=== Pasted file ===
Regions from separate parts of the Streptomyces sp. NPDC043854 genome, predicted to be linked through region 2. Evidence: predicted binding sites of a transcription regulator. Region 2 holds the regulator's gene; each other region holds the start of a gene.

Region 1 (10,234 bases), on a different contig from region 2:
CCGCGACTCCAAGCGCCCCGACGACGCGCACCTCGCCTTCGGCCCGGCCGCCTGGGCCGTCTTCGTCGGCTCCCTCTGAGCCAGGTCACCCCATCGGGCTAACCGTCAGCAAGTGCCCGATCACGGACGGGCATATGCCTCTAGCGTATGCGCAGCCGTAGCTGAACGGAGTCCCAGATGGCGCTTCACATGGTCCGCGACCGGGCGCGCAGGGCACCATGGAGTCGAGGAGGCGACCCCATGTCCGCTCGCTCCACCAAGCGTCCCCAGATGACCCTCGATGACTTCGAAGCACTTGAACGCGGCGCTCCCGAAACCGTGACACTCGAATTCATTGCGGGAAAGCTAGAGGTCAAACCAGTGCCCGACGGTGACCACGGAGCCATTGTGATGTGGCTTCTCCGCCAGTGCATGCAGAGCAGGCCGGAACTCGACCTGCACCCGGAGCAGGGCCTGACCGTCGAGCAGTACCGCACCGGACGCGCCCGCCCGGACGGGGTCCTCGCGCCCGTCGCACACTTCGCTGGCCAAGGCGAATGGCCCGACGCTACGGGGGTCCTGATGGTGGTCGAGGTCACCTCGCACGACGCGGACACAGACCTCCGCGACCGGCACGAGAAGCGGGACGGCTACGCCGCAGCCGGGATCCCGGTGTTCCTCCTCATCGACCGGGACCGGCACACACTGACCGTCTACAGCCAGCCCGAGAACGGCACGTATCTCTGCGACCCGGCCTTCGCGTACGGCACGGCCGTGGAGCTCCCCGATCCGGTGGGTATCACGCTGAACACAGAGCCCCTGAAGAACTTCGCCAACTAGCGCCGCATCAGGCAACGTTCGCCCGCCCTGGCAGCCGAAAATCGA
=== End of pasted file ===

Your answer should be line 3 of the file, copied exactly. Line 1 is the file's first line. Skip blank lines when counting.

CCGCGACTCCAAGCGCCCCGACGACGCGCACCTCGCCTTCGGCCCGGCCGCCTGGGCCGTCTTCGTCGGCTCCCTCTGAGCCAGGTCACCCCATCGGGCTAACCGTCAGCAAGTGCCCGATCACGGACGGGCATATGCCTCTAGCGTATGCGCAGCCGTAGCTGAACGGAGTCCCAGATGGCGCTTCACATGGTCCGCGACCGGGCGCGCAGGGCACCATGGAGTCGAGGAGGCGACCCCATGTCCGCTCGCTCCACCAAGCGTCCCCAGATGACCCTCGATGACTTCGAAGCACTTGAACGCGGCGCTCCCGAAACCGTGACACTCGAATTCATTGCGGGAAAGCTAGAGGTCAAACCAGTGCCCGACGGTGACCACGGAGCCATTGTGATGTGGCTTCTCCGCCAGTGCATGCAGAGCAGGCCGGAACTCGACCTGCACCCGGAGCAGGGCCTGACCGTCGAGCAGTACCGCACCGGACGCGCCCGCCCGGACGGGGTCCTCGCGCCCGTCGCACACTTCGCTGGCCAAGGCGAATGGCCCGACGCTACGGGGGTCCTGATGGTGGTCGAGGTCACCTCGCACGACGCGGACACAGACCTCCGCGACCGGCACGAGAAGCGGGACGGCTACGCCGCAGCCGGGATCCCGGTGTTCCTCCTCATCGACCGGGACCGGCACACACTGACCGTCTACAGCCAGCCCGAGAACGGCACGTATCTCTGCGACCCGGCCTTCGCGTACGGCACGGCCGTGGAGCTCCCCGATCCGGTGGGTATCACGCTGAACACAGAGCCCCTGAAGAACTTCGCCAACTAGCGCCGCATCAGGCAACGTTCGCCCGCCCTGGCAGCCGAAAATCGA